Mendelian genetics it’s named after Gregor Johann Mendel(1822-1884) in biology. There are two famous names Darwin who was well-known and controversial in his own time, and Gregor Mendel both made a massive contribution to the field of biology. Gregor Mendel, in the area of genetics, if they could have gotten together those two theories when they finally came together as modern said synthesis is compelling; unfortunately, he died cause of obscurity.
Mendelism simply put, refers to the law of inheritance postulated by Gregor Mendel in 1865-66. In the 1990s, re-discovered and postulated by William Bateson. Gregor Mendel was an Austrian monk who lived between 1822 to 1884. He experimented on various plant species and animals for understanding the genetic variations. Gregor Johann Mendel is known as Father of Modern Genetics.
History of Mendelism
Before the Mendelism, it was a mystery, “The law of Inheritance is quite unknown; no one can say why the same peculiarity, is sometimes inherited and sometimes not so; why the child often reverts in certain characters to its grandfather or grandmother or other much more remote ancestors…”Charles Darwin, Origin of Species 1872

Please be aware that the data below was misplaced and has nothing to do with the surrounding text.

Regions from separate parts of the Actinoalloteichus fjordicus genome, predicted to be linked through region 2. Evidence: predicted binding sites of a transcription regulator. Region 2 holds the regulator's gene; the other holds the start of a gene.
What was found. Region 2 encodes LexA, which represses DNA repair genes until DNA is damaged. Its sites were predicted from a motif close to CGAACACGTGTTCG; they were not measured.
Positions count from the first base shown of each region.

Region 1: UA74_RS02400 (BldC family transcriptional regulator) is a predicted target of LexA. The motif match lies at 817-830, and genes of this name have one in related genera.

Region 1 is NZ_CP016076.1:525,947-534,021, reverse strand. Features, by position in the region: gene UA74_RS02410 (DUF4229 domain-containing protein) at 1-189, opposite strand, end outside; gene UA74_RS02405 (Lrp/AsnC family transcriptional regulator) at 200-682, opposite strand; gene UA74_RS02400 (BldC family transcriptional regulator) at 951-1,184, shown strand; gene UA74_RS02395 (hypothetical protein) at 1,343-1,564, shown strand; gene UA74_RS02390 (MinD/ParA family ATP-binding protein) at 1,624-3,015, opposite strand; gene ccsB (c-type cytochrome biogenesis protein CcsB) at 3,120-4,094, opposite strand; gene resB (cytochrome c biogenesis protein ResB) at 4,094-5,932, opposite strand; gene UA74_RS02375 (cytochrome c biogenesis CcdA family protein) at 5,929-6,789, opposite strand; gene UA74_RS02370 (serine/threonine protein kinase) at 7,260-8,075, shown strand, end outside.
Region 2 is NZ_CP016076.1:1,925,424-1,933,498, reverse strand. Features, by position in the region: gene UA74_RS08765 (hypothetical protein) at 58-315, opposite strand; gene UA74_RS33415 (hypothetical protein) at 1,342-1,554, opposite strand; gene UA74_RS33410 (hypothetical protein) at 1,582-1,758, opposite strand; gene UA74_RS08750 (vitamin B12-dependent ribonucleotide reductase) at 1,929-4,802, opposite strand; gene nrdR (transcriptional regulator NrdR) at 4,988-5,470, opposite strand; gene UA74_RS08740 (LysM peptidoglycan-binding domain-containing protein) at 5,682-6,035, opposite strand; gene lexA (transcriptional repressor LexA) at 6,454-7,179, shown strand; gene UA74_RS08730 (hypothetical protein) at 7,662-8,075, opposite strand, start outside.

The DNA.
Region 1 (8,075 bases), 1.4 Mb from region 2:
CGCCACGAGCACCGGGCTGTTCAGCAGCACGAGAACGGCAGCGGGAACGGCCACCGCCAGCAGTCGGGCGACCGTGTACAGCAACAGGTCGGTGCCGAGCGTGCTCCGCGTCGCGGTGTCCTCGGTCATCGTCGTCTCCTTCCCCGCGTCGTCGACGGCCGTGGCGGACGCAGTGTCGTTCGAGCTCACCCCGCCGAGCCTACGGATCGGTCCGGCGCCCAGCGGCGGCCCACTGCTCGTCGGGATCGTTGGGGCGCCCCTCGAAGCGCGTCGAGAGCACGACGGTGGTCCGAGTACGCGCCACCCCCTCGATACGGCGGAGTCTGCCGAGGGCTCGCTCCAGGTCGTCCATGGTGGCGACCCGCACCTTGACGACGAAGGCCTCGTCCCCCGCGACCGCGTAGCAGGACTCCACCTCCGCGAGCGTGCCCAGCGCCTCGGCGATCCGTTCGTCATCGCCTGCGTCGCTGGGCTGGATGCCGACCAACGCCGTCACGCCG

The concept of inheritance of physical ‘units’ (later called genes) was accepted, and scientists had reported on many hybridization experiments in both animals and plants.
Yet no one had set forth principles of inheritance, which could be used as a universal theory to explain how traits in offspring can be predicted from traits in the parents.
Gregor Mendel experimented with pea plants by crossing various strains and observing the characteristics of their offspring. He also experiments on drosophila, but success was recorded on pea plants. Gregor Mendel, between 1856 and 1863, cultivated and tested some 28,000 pea plants.
Why he selected the Garden pea (Pisum Sativum)?
There are some following reasons:-
- It can be grown in a small area.
- Produce lots of offsprings.
- Produce pure plants when allowed to self-pollinate several generations.
- It can be artificially cross-pollinated.